Sunday, November 11, 2012

Sunday, November 11, 2012

After an early start Sunday morning*, we rode in a Delta out to LDB, just like last Sunday. This time it didn't seem nearly as cold--maybe it was actually warmer or maybe I'm just getting used to the cold. It feels kind of repetitive, but we continued on with our work of calibrating the instrument (JohnE and I worked on where to set our high voltages most of the day) and preparing the thermal insulation layer.

The outermost layer of our thermal insulation is, as I mentioned yesterday, a layer of thin aluminized mylar.  Dana, Sean and Frank spent most of the day working on this, and got things finished for one module. This will reflect a large amount of the heat and light from the sun, making sure that we keep the instrument at the temperatures we want during flight.

It also makes the payload shiny.

We very much appreciate the flexibility of our BLAST colleagues for letting us use some of their precious payload building space to finish the mylar layer.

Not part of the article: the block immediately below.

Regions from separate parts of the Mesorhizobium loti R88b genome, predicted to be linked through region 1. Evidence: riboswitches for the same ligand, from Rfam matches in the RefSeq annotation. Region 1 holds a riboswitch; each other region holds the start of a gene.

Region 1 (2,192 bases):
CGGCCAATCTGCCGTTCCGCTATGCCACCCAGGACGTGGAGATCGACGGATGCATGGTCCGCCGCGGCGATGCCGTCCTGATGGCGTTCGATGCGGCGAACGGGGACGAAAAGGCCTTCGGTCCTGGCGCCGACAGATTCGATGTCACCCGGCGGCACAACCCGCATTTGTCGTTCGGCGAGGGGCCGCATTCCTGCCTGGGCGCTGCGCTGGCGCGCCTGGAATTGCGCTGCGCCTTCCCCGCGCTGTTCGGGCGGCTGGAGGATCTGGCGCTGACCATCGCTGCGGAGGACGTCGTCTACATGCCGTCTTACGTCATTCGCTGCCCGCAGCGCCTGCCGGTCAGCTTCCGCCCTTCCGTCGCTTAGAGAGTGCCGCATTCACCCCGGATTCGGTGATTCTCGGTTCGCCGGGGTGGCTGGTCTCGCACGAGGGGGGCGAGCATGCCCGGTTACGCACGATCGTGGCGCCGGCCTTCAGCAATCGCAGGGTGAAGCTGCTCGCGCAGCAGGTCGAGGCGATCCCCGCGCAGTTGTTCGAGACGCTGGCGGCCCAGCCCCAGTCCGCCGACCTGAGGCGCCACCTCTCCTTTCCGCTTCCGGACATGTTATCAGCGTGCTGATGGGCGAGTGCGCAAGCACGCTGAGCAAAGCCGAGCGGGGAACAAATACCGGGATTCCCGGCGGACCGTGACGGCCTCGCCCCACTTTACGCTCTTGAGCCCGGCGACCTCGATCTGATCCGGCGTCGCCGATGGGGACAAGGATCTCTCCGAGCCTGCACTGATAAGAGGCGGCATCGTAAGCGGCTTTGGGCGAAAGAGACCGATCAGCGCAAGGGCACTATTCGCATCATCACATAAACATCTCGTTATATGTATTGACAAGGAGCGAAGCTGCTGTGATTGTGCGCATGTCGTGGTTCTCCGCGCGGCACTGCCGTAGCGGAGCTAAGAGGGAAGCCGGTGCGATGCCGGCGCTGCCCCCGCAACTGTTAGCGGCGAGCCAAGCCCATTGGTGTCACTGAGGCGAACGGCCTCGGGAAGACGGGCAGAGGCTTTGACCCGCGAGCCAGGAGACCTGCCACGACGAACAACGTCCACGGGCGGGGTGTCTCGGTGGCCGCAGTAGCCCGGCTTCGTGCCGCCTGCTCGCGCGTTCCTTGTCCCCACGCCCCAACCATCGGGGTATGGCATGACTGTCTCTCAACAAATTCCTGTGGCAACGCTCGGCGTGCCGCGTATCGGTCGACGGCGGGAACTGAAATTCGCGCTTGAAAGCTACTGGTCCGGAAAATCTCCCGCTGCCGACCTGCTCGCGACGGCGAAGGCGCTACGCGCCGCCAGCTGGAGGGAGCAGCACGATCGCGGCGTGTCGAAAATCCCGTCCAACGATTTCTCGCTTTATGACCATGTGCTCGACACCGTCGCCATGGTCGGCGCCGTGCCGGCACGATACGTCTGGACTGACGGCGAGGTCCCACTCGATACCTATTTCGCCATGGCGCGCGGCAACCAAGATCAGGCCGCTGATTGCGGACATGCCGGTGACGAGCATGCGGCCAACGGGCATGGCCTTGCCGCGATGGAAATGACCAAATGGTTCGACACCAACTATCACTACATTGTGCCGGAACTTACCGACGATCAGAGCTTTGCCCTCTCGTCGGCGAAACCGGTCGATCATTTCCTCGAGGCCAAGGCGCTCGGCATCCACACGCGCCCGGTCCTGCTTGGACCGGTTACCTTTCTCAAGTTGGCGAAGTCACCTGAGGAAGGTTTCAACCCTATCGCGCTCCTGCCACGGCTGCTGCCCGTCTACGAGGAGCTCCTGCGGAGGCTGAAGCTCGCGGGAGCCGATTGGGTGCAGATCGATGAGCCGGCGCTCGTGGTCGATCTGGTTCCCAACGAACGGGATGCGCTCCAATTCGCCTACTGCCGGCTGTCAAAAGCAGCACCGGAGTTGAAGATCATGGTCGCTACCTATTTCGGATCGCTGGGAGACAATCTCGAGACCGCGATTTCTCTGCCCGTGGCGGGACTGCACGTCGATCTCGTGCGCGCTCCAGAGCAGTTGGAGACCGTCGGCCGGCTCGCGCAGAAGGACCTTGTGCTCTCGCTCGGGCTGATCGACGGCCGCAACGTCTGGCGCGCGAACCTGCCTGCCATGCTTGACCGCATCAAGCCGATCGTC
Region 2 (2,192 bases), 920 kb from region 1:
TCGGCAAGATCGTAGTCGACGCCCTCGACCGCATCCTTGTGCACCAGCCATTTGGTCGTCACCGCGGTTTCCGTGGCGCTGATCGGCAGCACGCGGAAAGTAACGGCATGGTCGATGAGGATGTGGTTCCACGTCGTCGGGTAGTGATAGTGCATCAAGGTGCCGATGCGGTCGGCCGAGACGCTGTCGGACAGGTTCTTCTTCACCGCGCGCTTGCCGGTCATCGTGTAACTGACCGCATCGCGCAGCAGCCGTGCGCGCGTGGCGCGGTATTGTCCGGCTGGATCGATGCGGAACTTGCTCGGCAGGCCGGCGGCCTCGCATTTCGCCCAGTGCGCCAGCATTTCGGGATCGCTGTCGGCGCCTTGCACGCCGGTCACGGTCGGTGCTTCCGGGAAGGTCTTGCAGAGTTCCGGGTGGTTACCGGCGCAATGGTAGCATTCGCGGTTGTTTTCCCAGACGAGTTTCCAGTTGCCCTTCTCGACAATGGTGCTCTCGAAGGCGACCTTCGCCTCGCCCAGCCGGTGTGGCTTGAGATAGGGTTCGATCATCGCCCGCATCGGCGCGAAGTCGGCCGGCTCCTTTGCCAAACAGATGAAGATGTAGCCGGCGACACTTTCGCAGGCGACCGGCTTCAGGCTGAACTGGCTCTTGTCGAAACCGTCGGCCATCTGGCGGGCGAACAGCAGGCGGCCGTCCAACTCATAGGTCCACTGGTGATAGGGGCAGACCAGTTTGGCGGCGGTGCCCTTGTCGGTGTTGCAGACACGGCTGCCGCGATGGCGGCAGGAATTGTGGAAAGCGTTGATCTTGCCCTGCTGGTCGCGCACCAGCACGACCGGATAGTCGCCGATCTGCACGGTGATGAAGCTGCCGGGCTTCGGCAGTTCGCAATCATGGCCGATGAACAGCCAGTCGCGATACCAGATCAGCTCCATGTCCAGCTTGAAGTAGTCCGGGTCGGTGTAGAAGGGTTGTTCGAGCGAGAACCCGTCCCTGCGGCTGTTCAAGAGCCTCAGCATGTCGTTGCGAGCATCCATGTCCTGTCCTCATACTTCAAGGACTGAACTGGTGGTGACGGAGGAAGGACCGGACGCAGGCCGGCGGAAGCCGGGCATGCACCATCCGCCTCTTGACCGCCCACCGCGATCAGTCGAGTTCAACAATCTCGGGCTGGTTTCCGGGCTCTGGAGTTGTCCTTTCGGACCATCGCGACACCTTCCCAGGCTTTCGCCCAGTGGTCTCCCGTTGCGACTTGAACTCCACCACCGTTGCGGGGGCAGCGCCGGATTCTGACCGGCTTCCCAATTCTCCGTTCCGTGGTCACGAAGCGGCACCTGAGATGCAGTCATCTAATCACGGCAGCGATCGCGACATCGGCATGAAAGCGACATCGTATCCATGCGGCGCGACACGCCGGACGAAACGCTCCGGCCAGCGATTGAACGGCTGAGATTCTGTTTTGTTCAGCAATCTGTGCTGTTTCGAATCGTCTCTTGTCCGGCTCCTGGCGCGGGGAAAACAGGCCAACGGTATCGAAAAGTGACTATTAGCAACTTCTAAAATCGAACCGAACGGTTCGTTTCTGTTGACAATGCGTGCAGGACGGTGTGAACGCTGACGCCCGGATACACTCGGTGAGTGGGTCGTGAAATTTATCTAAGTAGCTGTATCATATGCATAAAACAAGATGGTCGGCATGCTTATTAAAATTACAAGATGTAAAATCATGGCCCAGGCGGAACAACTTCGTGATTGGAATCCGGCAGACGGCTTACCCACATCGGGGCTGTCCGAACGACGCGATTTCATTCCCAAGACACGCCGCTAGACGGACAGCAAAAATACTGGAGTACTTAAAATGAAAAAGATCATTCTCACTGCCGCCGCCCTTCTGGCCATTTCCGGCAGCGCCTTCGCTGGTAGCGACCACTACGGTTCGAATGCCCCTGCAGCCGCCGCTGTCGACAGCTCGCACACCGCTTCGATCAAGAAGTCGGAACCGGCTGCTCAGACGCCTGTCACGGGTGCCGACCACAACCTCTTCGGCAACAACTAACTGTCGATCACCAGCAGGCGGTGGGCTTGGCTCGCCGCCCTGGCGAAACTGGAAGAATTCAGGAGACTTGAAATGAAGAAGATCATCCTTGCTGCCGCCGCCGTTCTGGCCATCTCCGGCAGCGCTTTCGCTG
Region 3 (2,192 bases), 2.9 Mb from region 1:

In the afternoon, we had our first bit of interesting weather. The sky got overcast and the wind picked up and the visibility got pretty bad, but we still did not get an official change from "Condition 3", which means that it was still considered safe to go outside. It certainly looked ominous, but ended up clearing up again before it was time to go back to McMurdo.

Every Sunday night in the cafeteria in McMurdo there is a talk by a scientist on station on the work that they are doing down here. This week, we heard from a member of the WISSARD project. They will be drilling down into a sub-glacial lake below the Antarctic Ice Sheet to study the water and area deep underneath the ice sheet. They have to drill down through over 3 kilometers of ice, and will be testing their drilling equipment out near the LDB site in the next several weeks. While there is a team of Russian scientists attempting similar science out at Lake Vostok (which is the size of Lake Ontario, but under ~3700 meters of ice), and they've gotten a lot of attention, but this project is going to be happening on another lake, which is closer to McMurdo and near the route taken by the South Pole Traverse team, which drives fuel and other supplies down to the South Pole station.

*I got up early to watch my alma mater, Northwestern, find another new and exciting way to lose a football game despite being ahead in the final seconds. I probably should have just stayed asleep.

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